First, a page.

The Coadaptation Theory Struggles to Explain the Experimental Data

The coadaptation theory predicts GI in offspring. Specifically, it predicts maternal expression if matching of gene products increases offspring fitness [4], and it predicts paternal expression if matching of gene products decreases offspring fitness [5]. The observed maternal expression of Grb10 in mouse pups is consistent with the former rather than the latter scenario.

However, the coadaptation theory does not predict GI in adults and struggles to explain the observed imprinting of Grb10 in mouse mothers. This is because the mother’s maternally inherited and paternally inherited copies of Grb10 are equally likely to be carried and expressed in the offspring, so the silencing of either copy would not promote a match. Cowley et al. [6] suggest that imprinting in mouse mothers may be nonadaptive and merely represents the imprinting of pups lingering into adulthood.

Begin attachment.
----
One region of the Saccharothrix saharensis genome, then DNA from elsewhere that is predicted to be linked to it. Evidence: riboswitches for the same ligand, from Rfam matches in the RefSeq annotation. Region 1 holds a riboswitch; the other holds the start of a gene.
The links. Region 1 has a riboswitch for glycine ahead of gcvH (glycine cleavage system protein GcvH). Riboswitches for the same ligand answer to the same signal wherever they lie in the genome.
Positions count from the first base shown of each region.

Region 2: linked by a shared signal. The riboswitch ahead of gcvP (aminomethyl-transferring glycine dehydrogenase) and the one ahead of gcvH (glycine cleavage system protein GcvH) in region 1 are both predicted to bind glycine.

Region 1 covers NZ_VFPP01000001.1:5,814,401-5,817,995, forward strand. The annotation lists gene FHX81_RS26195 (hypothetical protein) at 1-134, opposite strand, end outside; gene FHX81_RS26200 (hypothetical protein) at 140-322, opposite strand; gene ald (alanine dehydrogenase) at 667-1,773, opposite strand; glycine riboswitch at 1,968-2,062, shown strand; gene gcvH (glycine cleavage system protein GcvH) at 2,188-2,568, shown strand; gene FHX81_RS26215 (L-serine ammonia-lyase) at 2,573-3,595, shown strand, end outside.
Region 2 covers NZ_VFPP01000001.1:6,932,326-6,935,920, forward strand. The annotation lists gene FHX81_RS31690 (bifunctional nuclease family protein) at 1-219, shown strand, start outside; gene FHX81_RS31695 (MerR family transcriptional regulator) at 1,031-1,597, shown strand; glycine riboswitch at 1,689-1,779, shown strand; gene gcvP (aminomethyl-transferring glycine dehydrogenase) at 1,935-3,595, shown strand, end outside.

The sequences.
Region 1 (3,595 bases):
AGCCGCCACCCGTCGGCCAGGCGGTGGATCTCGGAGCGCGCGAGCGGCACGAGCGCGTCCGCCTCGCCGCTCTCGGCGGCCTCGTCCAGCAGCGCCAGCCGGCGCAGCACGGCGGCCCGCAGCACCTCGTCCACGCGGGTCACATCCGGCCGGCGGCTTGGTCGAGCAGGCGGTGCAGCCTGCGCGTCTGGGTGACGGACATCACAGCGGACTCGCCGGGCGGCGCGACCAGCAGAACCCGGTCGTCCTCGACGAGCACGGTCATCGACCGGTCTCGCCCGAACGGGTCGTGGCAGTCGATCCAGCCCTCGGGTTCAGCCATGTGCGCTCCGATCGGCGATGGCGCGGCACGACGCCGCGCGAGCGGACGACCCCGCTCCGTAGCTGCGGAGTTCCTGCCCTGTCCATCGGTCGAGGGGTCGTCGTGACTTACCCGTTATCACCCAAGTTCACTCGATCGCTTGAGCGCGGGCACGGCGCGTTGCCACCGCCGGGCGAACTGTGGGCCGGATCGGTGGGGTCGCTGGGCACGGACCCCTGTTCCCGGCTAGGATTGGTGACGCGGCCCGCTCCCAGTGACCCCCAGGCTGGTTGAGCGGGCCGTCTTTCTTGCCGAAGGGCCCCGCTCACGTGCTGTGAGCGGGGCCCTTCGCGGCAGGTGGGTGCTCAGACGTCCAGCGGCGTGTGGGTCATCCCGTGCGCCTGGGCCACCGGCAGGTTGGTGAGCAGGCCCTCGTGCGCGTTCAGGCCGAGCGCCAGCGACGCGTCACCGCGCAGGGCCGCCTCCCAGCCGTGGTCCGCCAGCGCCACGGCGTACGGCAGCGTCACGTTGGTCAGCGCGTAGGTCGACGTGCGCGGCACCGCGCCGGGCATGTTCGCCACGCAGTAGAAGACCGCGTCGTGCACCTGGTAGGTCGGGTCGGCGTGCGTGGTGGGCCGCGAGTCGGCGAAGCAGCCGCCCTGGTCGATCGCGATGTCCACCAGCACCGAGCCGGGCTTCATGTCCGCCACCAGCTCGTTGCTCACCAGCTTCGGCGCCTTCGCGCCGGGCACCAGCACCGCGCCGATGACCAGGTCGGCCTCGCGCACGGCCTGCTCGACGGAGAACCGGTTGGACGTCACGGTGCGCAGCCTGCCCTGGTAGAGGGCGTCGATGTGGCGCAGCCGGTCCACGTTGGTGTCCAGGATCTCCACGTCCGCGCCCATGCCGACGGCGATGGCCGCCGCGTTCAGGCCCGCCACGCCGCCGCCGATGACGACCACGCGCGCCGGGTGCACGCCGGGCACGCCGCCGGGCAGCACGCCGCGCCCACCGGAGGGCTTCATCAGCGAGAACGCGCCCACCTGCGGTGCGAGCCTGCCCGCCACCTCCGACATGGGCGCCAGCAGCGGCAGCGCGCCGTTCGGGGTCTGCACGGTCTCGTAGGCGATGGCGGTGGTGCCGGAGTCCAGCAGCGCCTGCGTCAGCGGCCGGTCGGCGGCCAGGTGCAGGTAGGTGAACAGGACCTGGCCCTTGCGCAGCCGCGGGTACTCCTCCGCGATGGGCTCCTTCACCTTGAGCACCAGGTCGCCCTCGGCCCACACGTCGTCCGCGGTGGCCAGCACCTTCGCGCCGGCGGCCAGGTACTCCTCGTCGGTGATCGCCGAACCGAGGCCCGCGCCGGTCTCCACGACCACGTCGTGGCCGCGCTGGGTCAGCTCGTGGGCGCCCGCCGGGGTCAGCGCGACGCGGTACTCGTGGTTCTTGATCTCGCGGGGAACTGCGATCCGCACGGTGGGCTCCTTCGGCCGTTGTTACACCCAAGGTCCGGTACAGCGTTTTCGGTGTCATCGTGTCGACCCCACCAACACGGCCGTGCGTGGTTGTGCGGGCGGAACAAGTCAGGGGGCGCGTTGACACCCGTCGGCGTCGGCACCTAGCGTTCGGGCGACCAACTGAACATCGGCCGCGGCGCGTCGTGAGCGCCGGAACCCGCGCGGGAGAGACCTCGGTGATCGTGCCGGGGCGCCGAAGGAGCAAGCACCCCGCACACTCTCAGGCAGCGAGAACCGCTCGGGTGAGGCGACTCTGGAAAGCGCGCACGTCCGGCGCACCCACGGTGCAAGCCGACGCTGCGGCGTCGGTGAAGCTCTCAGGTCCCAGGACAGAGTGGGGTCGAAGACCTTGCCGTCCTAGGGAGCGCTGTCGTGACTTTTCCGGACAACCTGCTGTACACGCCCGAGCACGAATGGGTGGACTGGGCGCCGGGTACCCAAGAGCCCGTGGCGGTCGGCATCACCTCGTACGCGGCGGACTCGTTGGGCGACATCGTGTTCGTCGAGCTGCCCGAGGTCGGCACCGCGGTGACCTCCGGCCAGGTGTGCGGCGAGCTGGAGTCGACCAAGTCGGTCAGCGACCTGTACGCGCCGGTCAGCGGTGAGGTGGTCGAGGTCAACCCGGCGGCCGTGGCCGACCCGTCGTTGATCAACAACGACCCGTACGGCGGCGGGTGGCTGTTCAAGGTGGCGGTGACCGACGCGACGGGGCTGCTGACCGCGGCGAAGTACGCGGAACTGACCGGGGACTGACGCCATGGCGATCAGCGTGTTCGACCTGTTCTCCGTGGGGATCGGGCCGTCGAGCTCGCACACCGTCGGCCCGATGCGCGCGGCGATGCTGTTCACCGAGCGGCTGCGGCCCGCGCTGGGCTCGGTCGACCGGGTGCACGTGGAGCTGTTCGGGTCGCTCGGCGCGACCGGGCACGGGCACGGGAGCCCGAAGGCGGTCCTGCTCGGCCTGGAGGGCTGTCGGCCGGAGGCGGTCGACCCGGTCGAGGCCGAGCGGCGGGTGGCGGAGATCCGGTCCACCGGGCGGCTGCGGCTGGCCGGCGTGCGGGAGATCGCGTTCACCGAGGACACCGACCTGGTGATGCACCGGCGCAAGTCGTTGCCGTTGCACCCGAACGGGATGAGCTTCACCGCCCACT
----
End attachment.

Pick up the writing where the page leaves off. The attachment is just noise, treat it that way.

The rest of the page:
Moreover, Cowley et al.’s [6] pup-weight data do not clearly support the coadaptation theory. First of all, the complementarity of gene functions between mother and pup is a feature of both cooperative and conflicted interactions (as shown above), and thus such complementarity per se does not support the coadaptation theory. Secondly, the coadaptation theory requires that pups gain fitness by matching their gene products with those of their mothers [4], and, for this to be consistent with the observed data, larger pups would need to be less fit than average-sized pups. Cowley et al. [6] have not shown this, and, indeed, it may be more likely that pup fitness increases with pup weight [1415], at least within the normal range of allelic variation within which coadaptation-mediated GI has allegedly evolved.